The U.S. government—and specifically the Department of Defense—has historically struggled to quickly incorporate critical and emerging technologies into its workstreams. The United States must therefore reevaluate its approach to public-private partnerships in biotech, or risk failing to secure critical defensive technologies at pace with the offensive capabilities of its adversaries. In addition to ensuring that the nation can respond to such threats, the United States should also consider expanding export controls for high-risk biotechnologies, which could help mitigate the misuse of U.S.-origin biotech inputs and technologies abroad.

Session IV: A National Strategy for U.S. Biotechnology

To catalyze whole-of-nation support for the priorities in the executive order and Bold Goals, the White House must develop a strong, affirmative national strategy for U.S. biotechnological competitiveness. While the recent Bold Goals lists important priorities for the sector, U.S. policymakers and the public need a clear call to action that not only demystifies how biotechnologies already feature in their everyday lives, but what potential they hold, and what it would mean for the United States to fall behind.

Along with this strategy, the United States needs to establish clear metrics to assess bioeconomic strength, as well as more accessible, scalable innovation infrastructure for the life sciences, and stronger STEM talent pipelines that both foster domestic expertise and better leverage critical foreign talent. The United States also needs to collaborate more robustly with bio-leading allies and partners to combine relative strengths and mitigate sectoral weaknesses.

Meeting the Bio Moment

U.S. policymakers must grapple with several lingering and immediate questions if the United States is to fully realize its biotech leadership. This commentary opens a series in which CNAS Biotech Task Force experts tackle these critical issues.

  • What are the impacts of existing domestic regulations on the U.S. biotech sector? Do they effectively ensure safety and security while still enabling innovation? If not, what would an ideal regulatory framework look like?
  • How does the U.S. biological data ecosystem compare with those of its allies, partners, and adversaries? What changes, if any, should the United States make to better leverage the data it has and secure the data it needs to innovate at the leading edge?
  • What is the current state of U.S. public-private partnerships in biotech? How might they be improved to better catalyze the domestic sector and meet the needs of the nation?
  • Important as it is to mitigate the risks, there are also opportunities at the intersection of biotech and AI. What are these? How can the United States better capitalize on this potential?
  • How should the United States approach biotech cooperation with allies and partners going forward? (e.g., information sharing on emerging biotech capabilities and supply chains, talent cooperation, joint research and development projects, co-developing democratic norms and standards for emerging biotechnologies, etc.)

Failing to secure U.S. leadership in biotechnology risks ceding not only a technological and economic edge to China, but also the power to set and enforce rules of the road as these technologies become further embedded into everyday life. While strengthening and expanding U.S. bioeconomic leadership will take time, political will, and dedicated resources, the United States cannot afford to wait. China surely is not.

About the Author

Hannah Kelley is a Research Associate with the Technology and National Security Program at CNAS. Her work focuses on U.S. national technology strategy and international cooperation on responsible technology use. Kelley helps run the CNAS Task Force on Biotechnology and American Competitiveness.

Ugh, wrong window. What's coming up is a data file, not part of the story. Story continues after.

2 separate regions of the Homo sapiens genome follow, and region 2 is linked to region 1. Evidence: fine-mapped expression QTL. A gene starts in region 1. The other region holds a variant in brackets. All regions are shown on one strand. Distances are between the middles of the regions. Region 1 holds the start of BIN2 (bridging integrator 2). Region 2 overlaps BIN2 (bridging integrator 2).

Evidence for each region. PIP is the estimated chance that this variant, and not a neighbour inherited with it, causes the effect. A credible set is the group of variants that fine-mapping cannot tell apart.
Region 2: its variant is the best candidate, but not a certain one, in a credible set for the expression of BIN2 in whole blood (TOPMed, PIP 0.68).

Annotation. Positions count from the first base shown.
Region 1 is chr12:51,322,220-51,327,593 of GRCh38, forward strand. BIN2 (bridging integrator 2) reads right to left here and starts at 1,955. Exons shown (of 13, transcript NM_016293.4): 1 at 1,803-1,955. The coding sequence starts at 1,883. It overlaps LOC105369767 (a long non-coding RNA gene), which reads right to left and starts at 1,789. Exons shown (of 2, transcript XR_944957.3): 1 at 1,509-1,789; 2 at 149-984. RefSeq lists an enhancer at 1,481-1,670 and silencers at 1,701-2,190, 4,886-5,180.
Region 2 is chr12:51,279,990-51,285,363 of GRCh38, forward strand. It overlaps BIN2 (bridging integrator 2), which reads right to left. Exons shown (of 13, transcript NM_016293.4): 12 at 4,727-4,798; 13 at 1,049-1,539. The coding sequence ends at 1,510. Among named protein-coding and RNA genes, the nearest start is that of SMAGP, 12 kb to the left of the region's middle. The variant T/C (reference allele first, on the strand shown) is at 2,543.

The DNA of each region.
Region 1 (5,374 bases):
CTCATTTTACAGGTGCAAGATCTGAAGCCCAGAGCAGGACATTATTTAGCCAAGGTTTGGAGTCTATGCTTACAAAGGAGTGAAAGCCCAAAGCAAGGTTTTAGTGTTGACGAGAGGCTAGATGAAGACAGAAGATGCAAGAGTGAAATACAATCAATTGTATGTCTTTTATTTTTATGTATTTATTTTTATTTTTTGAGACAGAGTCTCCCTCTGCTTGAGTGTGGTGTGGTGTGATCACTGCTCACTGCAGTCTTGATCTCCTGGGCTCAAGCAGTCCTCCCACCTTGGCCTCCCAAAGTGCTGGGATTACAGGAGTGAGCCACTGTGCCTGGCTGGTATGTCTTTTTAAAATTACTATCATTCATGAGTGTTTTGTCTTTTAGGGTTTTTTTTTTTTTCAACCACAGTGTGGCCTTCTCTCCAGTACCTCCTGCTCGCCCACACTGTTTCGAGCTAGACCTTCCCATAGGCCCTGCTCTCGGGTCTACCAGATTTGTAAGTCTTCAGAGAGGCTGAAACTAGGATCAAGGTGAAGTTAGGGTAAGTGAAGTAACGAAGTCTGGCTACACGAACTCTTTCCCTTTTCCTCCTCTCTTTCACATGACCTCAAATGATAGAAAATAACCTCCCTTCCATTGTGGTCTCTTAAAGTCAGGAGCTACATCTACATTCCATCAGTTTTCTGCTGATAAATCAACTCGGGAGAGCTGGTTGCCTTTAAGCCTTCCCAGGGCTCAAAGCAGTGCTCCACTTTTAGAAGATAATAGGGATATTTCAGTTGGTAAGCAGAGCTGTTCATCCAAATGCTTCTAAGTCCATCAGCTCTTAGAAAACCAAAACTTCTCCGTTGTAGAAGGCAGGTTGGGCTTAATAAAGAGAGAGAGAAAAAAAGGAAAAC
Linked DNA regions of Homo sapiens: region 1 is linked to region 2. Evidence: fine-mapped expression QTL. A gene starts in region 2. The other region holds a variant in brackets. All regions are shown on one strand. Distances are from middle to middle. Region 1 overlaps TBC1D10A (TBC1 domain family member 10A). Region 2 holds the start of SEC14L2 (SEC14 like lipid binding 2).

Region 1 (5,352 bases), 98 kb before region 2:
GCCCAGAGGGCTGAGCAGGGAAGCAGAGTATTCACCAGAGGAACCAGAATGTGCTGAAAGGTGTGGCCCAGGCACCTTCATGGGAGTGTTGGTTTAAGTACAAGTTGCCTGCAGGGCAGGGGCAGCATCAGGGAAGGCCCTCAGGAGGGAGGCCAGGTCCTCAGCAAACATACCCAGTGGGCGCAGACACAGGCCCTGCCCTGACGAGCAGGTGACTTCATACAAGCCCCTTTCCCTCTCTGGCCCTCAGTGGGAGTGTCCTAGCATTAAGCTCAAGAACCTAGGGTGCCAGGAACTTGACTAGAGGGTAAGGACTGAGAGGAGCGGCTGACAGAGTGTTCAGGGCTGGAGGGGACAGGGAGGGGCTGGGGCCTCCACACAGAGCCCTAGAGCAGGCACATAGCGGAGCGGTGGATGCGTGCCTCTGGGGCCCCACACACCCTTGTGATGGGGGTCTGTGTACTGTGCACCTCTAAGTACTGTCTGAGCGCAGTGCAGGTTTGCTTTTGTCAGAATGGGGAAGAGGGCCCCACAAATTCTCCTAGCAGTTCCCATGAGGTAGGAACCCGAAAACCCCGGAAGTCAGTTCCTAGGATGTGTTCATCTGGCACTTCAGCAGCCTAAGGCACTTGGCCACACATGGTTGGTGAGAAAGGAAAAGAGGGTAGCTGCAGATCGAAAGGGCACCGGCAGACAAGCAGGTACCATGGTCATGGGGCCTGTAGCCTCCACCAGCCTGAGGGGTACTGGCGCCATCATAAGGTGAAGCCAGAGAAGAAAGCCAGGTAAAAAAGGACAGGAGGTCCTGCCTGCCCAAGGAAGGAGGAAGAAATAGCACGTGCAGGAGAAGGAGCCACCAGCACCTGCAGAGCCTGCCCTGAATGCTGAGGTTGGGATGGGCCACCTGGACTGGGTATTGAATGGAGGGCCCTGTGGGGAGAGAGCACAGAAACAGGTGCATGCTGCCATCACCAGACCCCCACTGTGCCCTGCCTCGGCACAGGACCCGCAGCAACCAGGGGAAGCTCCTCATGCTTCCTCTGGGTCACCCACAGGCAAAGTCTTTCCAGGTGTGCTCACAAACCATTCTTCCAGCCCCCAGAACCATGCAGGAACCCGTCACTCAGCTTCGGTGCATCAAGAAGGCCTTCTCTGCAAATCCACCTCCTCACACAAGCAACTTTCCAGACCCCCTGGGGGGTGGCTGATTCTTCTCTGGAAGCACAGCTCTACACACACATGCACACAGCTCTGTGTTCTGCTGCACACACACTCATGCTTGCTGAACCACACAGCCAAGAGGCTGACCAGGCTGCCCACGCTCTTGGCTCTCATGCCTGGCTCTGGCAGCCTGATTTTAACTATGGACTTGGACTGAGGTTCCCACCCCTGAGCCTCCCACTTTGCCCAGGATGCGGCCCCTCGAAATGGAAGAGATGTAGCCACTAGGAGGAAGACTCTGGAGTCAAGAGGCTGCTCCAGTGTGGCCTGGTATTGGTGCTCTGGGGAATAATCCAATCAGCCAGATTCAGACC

Before joining CNAS, Kelley interned with the Permanent Observer Mission of the Holy See to the United Nations, where she covered the Mission’s Security Council portfolio, including sessions on nuclear nonproliferation, information and communications technologies in UN peacekeeping missions, and country-specific developments in Afghanistan, Haiti, and Yemen. Before that, Kelley interned with the International Rescue Committee (IRC Atlanta), providing direct client services to refugee and asylee families, as well as with the U.S. Department of Commerce, International Trade Administration, U.S. Commercial Service (Atlanta), supporting southeastern export compliance and conducting market research.

Kelley holds an MA in international policy and a BA in international affairs from the University of Georgia School of Public and International Affairs.

Acknowledgments

The author is grateful to Vivek Chilukuri and Maura McCarthy for their valuable feedback and suggestions on earlier drafts of this commentary, as well as to Melody Cook and Rin Rothback for their design support.

This commentary series was made possible with general support to CNAS.

As a research and policy institution committed to the highest standards of organizational, intellectual, and personal integrity, CNAS maintains strict intellectual independence and sole editorial direction and control over its ideas, projects, publications, events, and other research activities. CNAS does not take institutional positions on policy issues, and the content of CNAS publications reflects the views of their authors alone. In keeping with its mission and values, CNAS does not engage in lobbying activity and complies fully with all applicable federal, state, and local laws. CNAS will not engage in any representational activities or advocacy on behalf of any entities or interests, and, to the extent that the Center accepts funding from non-U.S. sources, its activities will be limited to bona fide scholastic, academic, and research-related activities, consistent with applicable federal law. The Center publicly acknowledges on its website annually all donors who contribute.

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Author

  • Hannah Kelley

    Research Associate, Technology and National Security Program

    Hannah Kelley is a Research Associate with the Technology and National Security Program at CNAS. Her work focuses on U.S. national technology strategy and international cooper...